We just use Crisco and an oven at 250 degrees for a couple of hours. Do not need to use harsh detergents to clean up after use, just wash out and dry.


I called myself looking but didn't see it when I was searching. Thanks.

According to the video and Rita (?), the process is simpler than I've been trying to make it.

Will try it.


sagebrush wrote:...
And woe upon anyone who used the egg skillet for ham or bacon. ( trust me on that) Will


Okay, I'm curious. Why can't you mix cooking eggs, ham, and bacon in the same skillet? Is there a food-specific reason, or is it just because momma said so?
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Postby sagebrush » Mon Jul 11, 2011 10:27 pm

sagebrush wrote:...
And woe upon anyone who used the egg skillet for ham or bacon. ( trust me on that) Will


Okay, I'm curious. Why can't you mix cooking eggs, ham, and bacon in the same skillet? Is there a food-specific reason, or is it just because momma said so?[/quote]

:thinking: Don't know the reason but eggs would stick if the skillet was used for anything other than eggs. :thinking: And my sister has the same attitude about her egg skillet.
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Postby parnold » Mon Jul 11, 2011 10:40 pm

:thinking: Don't know the reason but eggs would stick if the skillet was used for anything other than eggs. :thinking: And my sister has the same attitude about her egg skillet


So now I need to get another skillet?????

:cry: :x
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Postby bobhenry » Tue Jul 12, 2011 6:37 am

All I know is I have an ancient skillet that I can fry an egg in with ease. If it gets used for the meat ( especially ham ) the ham sticks unless I darn near boil it and for the next couple tries the eggs are a bit uncooperative.
Cooking eggs require a great deal less heat than most breakfast meats maybe this higher cooking temps in part causes this effect.
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Postby tom in indy » Wed Jul 13, 2011 2:53 pm

Hi all,
I was active in Boy Scouts for 35 years, I used Cast Iron exclusively.
Whenever I got "new" C.I. I would wash it with hot soapy water (yes I used soap ONE time and ONLY one time) rinse it real well. Then I would then boil water in it to make sure all the soap was out.
One of the best ways to season it was to use it for deep frying something, usually fruit pies.
Easy recipe: caned biscuts, rolled out to a circle, put about 1 tbsp of pie filling, apple, chery, peach... on dough, seal edges so it looks like a "D" then deep fry :awesome:

when done frying let oil cool, pour the oil out and wipw with paper towel done.

After that I would clean with water, might need to boil out any stuck stuff then heat CI to dry and apply oil or shortning to warm/hot CI. let cool then put away.
If you have a CI dutch oven or bean pot or anything with a lid it is best to make sure it is completely cool and dry BEFORE storing with the lid on.

When I camp I will have 3 or 4 dutchovens, 2 bean pots, and 4 or 5 skillets.
I do have a skillet that I only use for breakfast, but I almost always make the same breakfast:
Farmers breakfast: 1# bacon chopped and cooked, or sausage browned then set meat aside. Keep grease in skillet, add 1 package of frozen potatoes O'Brien to hot oil, when browned add meat when meat is warm add 6 to 12 eggs to skillet and scramble into meat and potatoes when eggs are cooked add 6-8oz of shredded cheese to top :thumbsup: 6 eggs will serve 4 people 12 eggs will serve 4 hungry people.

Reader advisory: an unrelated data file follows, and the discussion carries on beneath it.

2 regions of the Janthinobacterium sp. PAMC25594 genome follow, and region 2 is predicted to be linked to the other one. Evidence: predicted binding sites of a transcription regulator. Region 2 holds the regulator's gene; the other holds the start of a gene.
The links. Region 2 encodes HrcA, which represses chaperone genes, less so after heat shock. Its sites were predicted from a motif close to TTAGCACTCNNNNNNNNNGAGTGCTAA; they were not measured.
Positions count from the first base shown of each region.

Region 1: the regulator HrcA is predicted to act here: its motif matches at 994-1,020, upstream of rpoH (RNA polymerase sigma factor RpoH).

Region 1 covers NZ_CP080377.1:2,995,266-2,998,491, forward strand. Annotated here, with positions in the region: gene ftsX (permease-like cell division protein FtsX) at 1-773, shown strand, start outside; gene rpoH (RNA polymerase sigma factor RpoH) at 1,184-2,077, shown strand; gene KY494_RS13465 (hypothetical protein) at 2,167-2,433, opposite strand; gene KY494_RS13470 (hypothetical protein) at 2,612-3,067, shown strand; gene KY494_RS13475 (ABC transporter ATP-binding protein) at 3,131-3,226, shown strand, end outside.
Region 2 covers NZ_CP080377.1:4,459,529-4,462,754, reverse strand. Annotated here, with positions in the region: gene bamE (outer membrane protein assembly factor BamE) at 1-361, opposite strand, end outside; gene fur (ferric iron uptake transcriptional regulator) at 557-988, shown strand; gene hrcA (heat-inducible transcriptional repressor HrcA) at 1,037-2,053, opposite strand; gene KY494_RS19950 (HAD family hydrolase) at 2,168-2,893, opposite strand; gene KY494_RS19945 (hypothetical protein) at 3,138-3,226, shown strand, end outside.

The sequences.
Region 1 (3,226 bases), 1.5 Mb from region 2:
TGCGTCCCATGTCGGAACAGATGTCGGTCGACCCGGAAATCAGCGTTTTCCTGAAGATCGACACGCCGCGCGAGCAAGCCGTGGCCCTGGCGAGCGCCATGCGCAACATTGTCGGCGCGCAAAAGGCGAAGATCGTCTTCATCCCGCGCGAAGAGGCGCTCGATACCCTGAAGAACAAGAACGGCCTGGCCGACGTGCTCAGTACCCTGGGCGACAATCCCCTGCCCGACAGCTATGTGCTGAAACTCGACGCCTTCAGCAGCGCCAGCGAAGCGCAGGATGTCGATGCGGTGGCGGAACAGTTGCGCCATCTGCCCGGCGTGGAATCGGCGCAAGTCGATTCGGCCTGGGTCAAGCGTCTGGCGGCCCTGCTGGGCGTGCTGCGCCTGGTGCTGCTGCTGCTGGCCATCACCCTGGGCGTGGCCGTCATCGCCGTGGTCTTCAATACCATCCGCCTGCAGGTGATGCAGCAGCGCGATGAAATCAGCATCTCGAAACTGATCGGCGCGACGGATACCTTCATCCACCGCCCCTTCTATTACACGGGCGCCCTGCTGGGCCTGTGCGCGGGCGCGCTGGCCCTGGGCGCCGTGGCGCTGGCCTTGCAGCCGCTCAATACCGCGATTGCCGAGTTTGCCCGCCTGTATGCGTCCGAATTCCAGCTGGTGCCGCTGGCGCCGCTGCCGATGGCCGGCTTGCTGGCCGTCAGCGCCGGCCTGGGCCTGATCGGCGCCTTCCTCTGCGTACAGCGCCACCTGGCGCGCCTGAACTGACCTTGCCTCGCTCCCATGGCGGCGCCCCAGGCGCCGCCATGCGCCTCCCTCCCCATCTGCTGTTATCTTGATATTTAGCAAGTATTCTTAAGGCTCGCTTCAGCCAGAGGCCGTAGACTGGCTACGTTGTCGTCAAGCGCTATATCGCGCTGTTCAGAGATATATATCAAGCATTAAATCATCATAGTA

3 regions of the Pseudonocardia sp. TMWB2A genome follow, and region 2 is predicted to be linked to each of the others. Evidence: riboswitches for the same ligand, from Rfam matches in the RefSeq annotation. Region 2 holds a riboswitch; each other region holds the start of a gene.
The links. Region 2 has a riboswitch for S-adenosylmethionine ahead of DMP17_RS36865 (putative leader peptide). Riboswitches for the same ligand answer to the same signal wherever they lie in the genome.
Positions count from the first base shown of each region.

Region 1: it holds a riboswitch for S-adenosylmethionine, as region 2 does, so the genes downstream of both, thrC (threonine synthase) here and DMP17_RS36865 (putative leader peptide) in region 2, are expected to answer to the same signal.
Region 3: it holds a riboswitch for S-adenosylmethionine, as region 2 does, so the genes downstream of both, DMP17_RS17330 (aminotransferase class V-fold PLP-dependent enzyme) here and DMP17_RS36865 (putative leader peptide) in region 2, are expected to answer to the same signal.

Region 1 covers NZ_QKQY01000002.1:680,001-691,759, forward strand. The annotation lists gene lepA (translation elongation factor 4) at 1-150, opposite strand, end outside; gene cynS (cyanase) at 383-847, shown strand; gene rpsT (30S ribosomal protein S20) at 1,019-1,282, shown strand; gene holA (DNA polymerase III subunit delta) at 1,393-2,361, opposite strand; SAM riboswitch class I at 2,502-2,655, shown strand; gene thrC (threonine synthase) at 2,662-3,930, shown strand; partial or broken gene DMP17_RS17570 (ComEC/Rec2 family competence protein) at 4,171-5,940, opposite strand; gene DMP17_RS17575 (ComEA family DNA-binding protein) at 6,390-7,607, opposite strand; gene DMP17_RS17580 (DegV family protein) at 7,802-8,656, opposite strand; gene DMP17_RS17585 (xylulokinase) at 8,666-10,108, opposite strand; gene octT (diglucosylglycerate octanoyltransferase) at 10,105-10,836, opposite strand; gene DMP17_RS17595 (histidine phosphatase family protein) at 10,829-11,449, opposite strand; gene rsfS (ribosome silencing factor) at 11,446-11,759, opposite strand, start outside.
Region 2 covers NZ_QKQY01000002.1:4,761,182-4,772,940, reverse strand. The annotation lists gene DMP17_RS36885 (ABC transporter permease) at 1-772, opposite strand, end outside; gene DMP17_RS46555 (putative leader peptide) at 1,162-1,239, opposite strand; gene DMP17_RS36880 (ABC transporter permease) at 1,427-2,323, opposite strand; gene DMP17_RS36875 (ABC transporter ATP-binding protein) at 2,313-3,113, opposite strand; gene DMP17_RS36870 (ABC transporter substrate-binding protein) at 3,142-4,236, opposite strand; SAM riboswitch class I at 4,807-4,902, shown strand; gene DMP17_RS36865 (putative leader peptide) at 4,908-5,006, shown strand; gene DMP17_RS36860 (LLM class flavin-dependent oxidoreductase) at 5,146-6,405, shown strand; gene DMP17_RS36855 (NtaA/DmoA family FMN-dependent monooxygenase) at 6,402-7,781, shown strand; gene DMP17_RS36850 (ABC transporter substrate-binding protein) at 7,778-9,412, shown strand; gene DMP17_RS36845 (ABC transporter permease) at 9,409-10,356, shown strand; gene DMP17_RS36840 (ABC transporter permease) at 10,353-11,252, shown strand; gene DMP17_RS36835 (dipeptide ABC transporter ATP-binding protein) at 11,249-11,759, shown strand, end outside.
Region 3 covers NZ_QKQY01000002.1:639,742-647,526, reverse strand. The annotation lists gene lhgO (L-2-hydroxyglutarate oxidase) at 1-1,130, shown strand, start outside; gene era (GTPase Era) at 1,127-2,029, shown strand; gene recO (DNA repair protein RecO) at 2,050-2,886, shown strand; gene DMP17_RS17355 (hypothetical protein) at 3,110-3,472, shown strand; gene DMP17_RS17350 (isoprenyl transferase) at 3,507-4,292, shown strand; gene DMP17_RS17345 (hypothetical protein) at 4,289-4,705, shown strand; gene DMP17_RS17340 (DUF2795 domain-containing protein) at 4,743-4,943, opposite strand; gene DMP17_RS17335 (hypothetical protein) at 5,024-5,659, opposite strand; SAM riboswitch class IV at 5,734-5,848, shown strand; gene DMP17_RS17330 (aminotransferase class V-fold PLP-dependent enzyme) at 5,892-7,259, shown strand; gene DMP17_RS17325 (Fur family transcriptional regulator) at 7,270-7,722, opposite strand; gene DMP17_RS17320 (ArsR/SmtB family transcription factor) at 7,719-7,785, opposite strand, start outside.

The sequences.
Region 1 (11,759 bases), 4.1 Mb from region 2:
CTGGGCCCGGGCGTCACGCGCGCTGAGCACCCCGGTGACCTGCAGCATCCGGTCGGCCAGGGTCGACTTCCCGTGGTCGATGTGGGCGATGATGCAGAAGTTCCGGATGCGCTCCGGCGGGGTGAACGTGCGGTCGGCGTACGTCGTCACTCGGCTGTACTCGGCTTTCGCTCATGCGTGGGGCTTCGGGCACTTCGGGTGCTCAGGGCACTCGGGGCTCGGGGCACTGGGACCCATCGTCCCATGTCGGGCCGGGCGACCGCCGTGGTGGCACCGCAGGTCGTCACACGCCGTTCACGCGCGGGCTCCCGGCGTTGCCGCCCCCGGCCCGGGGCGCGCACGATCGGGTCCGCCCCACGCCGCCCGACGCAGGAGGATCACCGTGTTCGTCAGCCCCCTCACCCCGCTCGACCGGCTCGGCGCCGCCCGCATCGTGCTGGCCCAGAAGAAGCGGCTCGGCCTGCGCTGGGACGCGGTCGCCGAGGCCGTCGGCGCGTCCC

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Postby honeask » Wed Jul 13, 2011 3:39 pm

Welcome Tom.......and dang it! Now I have fried pies on my mind, not a good thing! :cry: :lol: :lol:
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Postby dratkinson » Sat Jul 16, 2011 11:17 am

Anyway, still thinking about fixing my CI skillet.

I cooked a pot roast yesterday. Decided to used the oven for double-duty and threw my skillet on the lower rack with a thin (wiped dry) coat of olive oil (inside only).

My pot roast recipe says to cook it for 2.5 hours at 325F. The smoke temp of olive oil is 320F... so that should be okay, especially since my oven does over-shoot a little. (Sheryl's method says final heat should be above the smoke temperature. Sheryl provides link to smoke temperature chart of various cooking oils.)

I started my pot roast in the morning, set my electric oven's stop timer, and didn't look in the oven again until late afternoon. By then the oven was cool, my meal was done, and so was the skillet. Simple.

I don't know if the skillet smoked because I had the oven exhaust fan on low and I never smelled anything. (The only vent my oven has is a small one on the back panel and it's well under the range hood.)

Results. Not bad. Surface still looks a little blotchy, but eggs didn't stick near as much this morning (and those that tried to, scraped off easily with my metal spachula).

Looks like I may need to cook a pizza (425F) tonight and work on my skillet's second layer. I'll set two timers. The oven stop timer for 1 hour, and an audible timer for 25 minutes to tell me when to remove the pizza. Simple.

Looks like I may have found my lazy method of CI seasoning. Do it when I'm cooking something else in the oven. (Certainly beats standing over smoking oil.)
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Postby Ratkity » Sat Jul 16, 2011 11:29 am

No using a metal spatula!! You'll scrape off the coating. Use plastic.

Hugs,